Whether Barbour, a conservative Republican, acted for true compassion or crass politics, the juxtaposition of his comment about the Citizens Councils and his Scott action is curious in its timing.
Barbour’s gubernatorial predecessor, a Democrat, had rejected an earlier pardon request for the Scotts made in 2000. Lawyer Lumumba filed the 2000 and 2010 pardon requests.
In July 2008 Barbour pardoned five convicted murderers – four of whom had murdered either their wives or girlfriends. Those five murderers shared the common status of having been assigned to a prison work detail at Barbour’s Governor’s Mansion.
This Scott sisters’ case exposes yet again a scandal in the U.S. justice system that hides in plain sight.
That scandal is the reticence of appellate courts to correct clear violations of defendants’ rights caused by misconduct of police, such as the coercion of fraudulent testimony from prosecution witnesses and the overzealous pursuit by prosecutors of punishment that exceeds the severity of the crime.
Courts, when failing to protect defendants from such law enforcement abuses, frequently hide behind the letter of the law to suppress the spirit of the law, which should be to ensure justice.
The Scott sisters, their family and their supporters say the women’s prosecution actually stemmed from a local sheriff who was retaliating over the refusal of the girls’ father to participate in a scheme of payoffs.
Even if the prosecutor in the Scott’s case was totally unaware of the Sheriff’s alleged corrupt entanglements (which, while possible seems highly unlikely), the prosecutor could have taken a less aggressive stance in a case fraught with incongruities, including conflicting accounts of events from the alleged victims and the actual assailants. (That prosecutor now favors release of the sisters.)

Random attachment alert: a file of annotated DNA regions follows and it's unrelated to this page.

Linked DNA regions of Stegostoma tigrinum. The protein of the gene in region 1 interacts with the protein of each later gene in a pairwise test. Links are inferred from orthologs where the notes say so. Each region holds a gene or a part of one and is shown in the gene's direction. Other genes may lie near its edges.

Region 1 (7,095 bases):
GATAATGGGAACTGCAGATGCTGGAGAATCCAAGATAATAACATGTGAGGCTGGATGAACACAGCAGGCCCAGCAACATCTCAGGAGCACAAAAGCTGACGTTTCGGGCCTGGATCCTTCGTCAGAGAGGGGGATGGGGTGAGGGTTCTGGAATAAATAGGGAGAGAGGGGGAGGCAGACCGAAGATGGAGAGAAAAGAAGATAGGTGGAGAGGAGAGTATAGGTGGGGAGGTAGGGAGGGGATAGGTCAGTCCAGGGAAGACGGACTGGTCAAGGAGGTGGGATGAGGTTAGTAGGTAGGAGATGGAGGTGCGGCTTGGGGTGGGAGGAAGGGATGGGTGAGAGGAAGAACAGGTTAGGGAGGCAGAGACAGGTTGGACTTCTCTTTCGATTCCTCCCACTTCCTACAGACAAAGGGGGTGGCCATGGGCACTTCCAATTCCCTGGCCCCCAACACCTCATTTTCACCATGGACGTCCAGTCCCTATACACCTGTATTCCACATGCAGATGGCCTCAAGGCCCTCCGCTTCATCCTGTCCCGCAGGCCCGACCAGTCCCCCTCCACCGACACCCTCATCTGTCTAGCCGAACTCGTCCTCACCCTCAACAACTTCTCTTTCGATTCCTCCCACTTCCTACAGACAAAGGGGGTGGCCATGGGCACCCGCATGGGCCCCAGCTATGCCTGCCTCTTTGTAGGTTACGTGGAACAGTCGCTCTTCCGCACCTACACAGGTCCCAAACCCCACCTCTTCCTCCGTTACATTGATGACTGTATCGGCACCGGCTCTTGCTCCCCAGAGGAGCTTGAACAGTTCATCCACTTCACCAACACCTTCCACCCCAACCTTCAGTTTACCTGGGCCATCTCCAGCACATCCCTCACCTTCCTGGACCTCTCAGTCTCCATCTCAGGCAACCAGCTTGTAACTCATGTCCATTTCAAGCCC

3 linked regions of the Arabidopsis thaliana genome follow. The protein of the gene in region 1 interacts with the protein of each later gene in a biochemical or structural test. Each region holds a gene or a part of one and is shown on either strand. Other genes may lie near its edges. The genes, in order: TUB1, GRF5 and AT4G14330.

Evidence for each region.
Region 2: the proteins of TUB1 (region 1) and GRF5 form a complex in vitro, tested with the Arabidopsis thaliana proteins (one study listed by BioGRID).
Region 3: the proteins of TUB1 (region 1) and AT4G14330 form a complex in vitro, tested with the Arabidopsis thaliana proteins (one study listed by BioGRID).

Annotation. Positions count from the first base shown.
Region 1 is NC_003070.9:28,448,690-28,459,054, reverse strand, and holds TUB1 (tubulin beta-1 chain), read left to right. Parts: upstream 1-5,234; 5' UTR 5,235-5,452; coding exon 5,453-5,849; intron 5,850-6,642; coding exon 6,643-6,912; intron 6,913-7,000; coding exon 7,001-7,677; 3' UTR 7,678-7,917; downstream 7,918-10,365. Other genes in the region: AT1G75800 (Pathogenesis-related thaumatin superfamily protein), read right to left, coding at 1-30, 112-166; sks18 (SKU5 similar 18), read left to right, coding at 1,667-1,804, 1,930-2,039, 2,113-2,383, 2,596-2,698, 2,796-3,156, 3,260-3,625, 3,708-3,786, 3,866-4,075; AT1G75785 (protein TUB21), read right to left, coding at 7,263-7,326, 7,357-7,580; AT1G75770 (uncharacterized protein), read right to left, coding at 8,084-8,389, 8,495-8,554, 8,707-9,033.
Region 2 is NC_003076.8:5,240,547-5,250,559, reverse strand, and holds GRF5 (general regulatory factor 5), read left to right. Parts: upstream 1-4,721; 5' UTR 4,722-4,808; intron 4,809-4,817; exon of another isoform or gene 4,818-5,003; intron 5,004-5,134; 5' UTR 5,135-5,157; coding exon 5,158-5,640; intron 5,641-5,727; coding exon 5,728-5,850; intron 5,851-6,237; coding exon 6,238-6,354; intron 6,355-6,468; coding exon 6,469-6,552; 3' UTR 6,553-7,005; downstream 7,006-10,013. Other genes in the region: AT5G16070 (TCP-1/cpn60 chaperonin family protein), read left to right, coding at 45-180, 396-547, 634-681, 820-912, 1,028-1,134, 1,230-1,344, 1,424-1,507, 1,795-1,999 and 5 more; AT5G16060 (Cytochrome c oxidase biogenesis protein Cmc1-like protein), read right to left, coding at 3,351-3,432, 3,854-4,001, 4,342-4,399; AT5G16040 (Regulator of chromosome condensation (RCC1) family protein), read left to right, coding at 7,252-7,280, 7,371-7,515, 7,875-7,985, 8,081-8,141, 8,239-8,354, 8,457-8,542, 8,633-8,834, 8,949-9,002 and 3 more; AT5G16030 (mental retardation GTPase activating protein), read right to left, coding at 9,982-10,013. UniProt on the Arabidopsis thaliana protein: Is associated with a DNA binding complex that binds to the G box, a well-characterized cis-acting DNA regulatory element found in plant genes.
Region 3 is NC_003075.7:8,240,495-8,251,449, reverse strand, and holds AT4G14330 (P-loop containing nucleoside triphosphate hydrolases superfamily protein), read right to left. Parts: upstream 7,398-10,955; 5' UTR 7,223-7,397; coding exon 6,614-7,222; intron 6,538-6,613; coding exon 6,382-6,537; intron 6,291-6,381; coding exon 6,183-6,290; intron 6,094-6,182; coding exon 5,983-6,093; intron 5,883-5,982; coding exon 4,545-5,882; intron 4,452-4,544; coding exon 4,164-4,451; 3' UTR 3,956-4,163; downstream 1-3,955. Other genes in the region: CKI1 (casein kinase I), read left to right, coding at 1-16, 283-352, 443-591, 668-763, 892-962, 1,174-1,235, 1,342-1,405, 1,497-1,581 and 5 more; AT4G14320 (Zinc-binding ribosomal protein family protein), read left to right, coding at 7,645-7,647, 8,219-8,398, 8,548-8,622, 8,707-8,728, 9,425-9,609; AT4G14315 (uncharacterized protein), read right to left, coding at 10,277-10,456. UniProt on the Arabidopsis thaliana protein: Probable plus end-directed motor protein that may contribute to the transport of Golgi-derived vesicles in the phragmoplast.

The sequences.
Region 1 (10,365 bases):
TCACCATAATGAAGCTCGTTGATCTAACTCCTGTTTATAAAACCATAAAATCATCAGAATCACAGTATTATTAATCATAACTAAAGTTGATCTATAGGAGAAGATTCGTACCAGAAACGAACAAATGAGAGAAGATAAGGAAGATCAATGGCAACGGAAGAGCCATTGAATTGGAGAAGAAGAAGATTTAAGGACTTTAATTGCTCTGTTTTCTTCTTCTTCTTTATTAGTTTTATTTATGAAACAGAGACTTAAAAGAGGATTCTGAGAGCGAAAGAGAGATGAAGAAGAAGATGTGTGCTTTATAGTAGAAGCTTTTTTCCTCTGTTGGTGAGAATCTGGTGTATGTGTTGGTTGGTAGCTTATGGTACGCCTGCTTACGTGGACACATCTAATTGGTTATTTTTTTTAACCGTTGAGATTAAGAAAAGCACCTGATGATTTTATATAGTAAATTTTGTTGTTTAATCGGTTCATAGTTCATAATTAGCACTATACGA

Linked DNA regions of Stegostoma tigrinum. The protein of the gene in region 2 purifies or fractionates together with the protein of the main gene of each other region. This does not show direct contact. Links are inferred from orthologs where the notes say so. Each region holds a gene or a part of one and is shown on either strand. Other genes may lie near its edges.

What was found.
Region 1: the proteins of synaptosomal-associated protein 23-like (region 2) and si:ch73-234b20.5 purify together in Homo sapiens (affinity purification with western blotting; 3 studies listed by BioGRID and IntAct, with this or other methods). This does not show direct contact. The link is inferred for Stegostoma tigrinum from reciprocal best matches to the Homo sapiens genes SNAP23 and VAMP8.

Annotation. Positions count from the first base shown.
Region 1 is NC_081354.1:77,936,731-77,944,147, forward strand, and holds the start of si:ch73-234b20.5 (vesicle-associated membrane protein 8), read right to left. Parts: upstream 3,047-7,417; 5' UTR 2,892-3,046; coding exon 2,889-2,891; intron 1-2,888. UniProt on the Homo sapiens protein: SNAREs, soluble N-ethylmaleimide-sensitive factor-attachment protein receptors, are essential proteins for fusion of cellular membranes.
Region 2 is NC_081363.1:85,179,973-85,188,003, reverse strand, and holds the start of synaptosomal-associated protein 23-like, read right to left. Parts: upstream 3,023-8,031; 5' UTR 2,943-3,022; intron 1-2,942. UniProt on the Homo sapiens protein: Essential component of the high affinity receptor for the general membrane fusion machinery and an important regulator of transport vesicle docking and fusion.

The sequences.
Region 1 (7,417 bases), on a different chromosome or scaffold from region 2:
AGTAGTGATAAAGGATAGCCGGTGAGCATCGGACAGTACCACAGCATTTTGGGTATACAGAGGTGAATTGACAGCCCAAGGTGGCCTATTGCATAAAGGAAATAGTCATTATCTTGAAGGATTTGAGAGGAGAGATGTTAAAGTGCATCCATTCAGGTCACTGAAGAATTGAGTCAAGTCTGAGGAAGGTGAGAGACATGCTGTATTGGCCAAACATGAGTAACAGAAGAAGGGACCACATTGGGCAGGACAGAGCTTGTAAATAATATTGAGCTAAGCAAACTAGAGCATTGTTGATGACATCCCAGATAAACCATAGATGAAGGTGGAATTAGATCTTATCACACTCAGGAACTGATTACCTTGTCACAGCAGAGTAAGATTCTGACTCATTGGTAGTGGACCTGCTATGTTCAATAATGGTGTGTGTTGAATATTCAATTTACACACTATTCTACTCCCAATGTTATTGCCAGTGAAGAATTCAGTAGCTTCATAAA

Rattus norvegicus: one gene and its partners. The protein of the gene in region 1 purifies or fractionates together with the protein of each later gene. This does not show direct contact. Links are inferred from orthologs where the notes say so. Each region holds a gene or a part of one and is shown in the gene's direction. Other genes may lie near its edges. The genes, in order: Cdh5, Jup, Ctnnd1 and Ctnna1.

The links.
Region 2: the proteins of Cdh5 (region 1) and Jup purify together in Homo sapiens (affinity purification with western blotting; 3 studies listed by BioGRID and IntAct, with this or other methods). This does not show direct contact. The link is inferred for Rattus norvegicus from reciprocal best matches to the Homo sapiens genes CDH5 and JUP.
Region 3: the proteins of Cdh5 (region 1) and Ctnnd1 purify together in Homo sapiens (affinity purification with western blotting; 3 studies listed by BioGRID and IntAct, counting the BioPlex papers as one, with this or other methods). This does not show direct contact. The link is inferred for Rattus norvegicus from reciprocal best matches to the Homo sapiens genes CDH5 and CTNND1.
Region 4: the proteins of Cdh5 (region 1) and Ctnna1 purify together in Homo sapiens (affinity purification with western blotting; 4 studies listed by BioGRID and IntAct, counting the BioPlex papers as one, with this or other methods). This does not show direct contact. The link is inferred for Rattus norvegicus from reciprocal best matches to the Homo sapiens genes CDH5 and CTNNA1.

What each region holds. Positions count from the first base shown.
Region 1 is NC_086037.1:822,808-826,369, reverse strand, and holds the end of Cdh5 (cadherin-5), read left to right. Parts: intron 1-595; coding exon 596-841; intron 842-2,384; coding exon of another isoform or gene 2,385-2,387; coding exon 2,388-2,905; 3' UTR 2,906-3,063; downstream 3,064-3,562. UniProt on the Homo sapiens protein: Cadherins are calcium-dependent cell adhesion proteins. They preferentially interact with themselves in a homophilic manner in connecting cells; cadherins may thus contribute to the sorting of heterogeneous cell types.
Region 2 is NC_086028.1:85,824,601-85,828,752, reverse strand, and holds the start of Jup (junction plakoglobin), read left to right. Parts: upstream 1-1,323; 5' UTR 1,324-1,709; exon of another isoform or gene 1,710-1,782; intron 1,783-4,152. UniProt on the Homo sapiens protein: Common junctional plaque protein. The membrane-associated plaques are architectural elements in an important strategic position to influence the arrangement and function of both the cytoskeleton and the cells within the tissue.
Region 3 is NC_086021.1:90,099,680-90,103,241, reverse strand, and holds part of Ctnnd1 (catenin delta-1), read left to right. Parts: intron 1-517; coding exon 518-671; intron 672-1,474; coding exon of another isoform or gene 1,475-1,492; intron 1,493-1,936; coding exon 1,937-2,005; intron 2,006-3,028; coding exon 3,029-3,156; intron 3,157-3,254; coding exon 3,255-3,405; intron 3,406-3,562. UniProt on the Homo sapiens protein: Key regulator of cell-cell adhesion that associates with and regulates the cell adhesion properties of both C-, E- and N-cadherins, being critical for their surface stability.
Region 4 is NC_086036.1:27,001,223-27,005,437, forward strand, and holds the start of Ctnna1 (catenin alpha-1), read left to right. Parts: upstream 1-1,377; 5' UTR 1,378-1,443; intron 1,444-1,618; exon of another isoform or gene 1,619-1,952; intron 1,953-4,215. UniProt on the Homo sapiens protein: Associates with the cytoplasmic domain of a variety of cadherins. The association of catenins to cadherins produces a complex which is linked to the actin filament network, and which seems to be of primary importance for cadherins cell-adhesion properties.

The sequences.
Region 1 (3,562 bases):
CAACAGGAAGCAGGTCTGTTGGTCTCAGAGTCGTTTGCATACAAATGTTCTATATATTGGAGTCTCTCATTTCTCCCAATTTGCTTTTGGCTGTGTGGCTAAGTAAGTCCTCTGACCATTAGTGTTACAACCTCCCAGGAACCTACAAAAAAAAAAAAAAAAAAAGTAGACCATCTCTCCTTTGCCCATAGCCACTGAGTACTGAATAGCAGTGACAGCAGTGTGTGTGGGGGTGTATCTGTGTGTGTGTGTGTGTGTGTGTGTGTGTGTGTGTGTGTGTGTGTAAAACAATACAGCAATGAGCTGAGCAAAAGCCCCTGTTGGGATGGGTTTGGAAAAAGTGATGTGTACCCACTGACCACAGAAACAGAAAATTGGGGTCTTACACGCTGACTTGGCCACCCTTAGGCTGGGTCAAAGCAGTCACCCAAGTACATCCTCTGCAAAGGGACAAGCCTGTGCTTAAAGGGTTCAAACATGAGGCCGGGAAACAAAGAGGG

Mississippi appellate courts found no errors in inactions by the defense attorney and actions by the prosecutor.
Mississippi appellate courts saw no connection between the lackluster performance of the Scott's defense attorney – who failed to interview witnesses on their behalf – and the fact that poor performances in other trials had lead the Mississippi Supreme Court to suspend that lawyer in February 1996 – two years after the Scotts’ trial.
Mississippi authorities later stripped the same lawyer of his license to practice law in the state.
The Mississippi Court of Appeals brushed aside defense claims of error by the prosecutor in a 1996 ruling upholding the Scott’s conviction. That Court stated that although the prosecutor had engaged in eight instances of improperly asking leading questions of witnesses, there was “ample evidence even without the leading questions.”
Even more disturbing, the Mississippi Supreme Court refused to review appeals by the Scott sisters.
In one justice crushing action Mississippi’s highest court curtly rejected three affidavits submitted on appeal by lawyer Lumumba in the late 1990s detailing police misconduct…evidence that support the Scott sisters’ consistent claims of innocence.